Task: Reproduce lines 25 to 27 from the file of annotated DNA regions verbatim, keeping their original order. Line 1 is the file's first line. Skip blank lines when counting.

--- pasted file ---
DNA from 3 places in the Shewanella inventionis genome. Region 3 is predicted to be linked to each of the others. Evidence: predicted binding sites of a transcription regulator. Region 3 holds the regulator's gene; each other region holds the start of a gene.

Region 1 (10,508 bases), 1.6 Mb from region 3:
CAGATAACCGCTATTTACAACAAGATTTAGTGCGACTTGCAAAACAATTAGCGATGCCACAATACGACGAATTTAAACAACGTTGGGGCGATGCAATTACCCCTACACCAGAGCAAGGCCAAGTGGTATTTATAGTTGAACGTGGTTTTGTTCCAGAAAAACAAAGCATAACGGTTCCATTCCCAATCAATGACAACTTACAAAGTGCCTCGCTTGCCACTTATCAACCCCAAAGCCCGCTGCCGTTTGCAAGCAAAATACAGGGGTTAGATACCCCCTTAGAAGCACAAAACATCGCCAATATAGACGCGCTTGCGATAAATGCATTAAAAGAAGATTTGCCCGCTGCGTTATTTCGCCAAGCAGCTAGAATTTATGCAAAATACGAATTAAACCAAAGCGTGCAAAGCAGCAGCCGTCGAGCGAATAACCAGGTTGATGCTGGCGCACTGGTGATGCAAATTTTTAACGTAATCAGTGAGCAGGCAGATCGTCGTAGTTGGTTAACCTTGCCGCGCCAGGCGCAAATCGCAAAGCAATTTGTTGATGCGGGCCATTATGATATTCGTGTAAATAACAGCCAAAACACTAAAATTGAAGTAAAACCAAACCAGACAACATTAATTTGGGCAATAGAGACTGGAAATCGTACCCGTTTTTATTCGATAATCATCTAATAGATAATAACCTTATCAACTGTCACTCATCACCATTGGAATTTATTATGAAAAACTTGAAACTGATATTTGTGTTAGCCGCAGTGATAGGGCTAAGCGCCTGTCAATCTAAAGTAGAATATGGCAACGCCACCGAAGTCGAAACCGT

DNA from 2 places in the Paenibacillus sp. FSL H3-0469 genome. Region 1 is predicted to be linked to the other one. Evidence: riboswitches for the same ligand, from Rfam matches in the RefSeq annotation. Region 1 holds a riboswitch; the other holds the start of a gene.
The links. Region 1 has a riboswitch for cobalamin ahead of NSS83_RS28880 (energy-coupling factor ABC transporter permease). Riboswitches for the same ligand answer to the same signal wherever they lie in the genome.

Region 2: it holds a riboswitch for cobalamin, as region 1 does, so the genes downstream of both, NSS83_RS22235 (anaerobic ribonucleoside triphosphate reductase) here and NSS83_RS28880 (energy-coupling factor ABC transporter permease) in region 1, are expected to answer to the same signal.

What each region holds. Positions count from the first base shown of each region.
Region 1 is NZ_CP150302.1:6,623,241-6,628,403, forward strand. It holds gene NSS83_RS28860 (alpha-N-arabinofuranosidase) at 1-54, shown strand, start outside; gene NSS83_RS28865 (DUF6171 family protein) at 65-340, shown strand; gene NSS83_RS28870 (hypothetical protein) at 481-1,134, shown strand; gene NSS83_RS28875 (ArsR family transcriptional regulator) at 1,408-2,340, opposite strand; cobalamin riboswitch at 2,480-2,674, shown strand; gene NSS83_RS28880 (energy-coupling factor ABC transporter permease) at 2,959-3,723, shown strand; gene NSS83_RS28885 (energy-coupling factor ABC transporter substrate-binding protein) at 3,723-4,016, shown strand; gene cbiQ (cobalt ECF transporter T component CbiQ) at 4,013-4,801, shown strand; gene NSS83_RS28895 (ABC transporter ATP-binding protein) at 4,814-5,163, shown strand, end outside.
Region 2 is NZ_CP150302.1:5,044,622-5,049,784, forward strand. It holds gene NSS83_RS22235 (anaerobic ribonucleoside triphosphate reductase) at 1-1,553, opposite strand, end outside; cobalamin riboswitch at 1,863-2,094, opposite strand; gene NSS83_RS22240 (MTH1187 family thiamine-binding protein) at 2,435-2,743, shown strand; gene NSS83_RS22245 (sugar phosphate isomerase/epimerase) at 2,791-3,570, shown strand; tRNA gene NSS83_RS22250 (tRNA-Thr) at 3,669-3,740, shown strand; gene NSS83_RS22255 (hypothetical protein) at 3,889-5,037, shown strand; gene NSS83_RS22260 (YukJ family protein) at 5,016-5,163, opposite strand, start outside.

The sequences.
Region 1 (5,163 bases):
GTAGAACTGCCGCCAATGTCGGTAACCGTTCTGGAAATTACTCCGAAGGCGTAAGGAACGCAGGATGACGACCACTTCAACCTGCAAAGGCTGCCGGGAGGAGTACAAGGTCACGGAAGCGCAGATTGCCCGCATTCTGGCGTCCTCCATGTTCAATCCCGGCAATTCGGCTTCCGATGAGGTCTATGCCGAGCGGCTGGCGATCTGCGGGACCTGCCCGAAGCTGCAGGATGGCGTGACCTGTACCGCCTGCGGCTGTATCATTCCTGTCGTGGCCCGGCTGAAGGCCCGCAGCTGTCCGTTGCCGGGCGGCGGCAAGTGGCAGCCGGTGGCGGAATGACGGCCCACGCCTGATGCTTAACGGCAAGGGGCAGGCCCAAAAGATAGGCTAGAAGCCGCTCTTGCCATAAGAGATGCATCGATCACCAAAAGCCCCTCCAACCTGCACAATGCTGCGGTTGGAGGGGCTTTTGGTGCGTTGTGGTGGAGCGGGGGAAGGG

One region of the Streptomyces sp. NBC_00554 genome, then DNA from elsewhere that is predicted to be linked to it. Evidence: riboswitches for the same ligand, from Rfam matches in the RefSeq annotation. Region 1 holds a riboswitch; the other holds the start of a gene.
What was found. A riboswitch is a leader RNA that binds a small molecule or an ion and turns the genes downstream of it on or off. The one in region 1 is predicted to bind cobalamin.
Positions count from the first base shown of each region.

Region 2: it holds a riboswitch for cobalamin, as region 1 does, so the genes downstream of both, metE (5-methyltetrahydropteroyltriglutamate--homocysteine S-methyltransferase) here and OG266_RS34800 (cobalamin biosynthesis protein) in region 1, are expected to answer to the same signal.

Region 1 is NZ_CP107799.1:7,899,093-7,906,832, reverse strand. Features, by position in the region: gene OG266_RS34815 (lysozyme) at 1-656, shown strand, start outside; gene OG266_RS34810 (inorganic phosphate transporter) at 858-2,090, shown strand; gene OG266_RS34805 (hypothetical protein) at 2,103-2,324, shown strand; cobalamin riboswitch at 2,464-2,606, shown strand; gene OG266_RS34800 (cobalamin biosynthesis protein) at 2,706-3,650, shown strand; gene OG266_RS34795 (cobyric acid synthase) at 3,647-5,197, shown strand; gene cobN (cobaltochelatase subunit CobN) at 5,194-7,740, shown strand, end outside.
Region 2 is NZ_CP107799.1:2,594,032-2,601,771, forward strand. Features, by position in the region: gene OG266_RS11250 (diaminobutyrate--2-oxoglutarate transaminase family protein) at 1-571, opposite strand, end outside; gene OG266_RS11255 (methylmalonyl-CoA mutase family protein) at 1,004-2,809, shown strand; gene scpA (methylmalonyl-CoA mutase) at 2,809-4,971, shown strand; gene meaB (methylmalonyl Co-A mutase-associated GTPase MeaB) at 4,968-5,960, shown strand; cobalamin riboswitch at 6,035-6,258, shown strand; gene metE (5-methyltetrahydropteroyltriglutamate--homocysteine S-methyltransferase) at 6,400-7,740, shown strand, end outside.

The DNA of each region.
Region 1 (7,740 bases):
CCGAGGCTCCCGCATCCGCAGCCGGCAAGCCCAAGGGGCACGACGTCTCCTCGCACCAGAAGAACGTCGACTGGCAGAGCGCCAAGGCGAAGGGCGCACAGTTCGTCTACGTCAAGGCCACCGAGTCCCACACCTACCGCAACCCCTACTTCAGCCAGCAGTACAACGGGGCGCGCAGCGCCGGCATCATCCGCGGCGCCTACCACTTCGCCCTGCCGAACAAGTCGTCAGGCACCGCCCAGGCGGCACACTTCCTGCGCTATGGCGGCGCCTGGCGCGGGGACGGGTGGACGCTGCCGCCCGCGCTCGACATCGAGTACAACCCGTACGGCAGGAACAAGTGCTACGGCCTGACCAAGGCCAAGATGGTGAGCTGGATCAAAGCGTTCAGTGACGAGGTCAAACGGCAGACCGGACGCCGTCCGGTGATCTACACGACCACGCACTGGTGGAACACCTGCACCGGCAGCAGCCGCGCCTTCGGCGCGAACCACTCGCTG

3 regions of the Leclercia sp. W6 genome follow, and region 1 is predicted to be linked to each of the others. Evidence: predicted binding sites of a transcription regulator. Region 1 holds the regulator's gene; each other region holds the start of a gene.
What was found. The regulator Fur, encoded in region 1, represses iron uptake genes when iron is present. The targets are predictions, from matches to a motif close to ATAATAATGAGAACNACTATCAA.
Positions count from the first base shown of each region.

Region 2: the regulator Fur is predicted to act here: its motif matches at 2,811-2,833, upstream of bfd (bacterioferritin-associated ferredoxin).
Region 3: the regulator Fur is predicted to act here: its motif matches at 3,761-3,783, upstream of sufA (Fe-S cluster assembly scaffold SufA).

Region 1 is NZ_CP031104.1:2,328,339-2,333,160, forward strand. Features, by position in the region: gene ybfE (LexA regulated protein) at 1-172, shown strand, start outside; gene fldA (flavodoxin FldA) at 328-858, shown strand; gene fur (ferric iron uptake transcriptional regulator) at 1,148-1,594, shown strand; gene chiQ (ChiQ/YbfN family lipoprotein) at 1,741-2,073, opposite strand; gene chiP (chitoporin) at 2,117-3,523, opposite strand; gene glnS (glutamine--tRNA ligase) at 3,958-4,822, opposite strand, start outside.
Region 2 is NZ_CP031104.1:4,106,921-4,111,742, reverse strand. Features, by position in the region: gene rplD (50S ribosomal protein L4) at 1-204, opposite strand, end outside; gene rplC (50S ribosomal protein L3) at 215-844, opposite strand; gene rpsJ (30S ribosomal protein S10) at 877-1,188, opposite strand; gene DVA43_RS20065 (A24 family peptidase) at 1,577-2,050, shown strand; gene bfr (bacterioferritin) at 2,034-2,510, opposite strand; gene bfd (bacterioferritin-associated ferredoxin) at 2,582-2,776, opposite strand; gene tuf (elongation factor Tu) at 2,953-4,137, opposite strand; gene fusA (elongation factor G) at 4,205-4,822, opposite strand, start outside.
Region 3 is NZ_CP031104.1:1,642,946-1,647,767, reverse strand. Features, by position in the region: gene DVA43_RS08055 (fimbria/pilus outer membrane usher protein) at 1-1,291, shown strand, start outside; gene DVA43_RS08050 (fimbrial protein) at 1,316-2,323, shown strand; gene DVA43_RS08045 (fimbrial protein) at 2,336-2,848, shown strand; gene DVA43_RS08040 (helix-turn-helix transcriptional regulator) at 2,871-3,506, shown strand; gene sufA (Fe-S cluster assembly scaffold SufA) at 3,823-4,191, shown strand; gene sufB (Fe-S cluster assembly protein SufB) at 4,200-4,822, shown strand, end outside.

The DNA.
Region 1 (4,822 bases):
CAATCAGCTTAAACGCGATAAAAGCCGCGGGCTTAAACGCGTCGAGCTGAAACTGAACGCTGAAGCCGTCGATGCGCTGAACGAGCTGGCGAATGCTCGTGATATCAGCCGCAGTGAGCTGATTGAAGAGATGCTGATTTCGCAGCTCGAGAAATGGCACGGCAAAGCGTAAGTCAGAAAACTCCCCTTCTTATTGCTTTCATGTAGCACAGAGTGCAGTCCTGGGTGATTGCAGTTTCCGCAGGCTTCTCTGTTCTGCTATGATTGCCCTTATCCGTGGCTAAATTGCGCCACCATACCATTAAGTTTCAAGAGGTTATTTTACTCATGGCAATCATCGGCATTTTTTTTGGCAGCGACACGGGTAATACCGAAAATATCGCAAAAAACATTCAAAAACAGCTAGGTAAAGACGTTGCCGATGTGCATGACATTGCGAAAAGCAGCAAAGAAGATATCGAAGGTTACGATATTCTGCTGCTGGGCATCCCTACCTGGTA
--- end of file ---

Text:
Region 2: the regulator Fur is predicted to act here: its motif matches at 2,811-2,833, upstream of bfd (bacterioferritin-associated ferredoxin).
Region 3: the regulator Fur is predicted to act here: its motif matches at 3,761-3,783, upstream of sufA (Fe-S cluster assembly scaffold SufA).

Region 1 is NZ_CP031104.1:2,328,339-2,333,160, forward strand. Features, by position in the region: gene ybfE (LexA regulated protein) at 1-172, shown strand, start outside; gene fldA (flavodoxin FldA) at 328-858, shown strand; gene fur (ferric iron uptake transcriptional regulator) at 1,148-1,594, shown strand; gene chiQ (ChiQ/YbfN family lipoprotein) at 1,741-2,073, opposite strand; gene chiP (chitoporin) at 2,117-3,523, opposite strand; gene glnS (glutamine--tRNA ligase) at 3,958-4,822, opposite strand, start outside.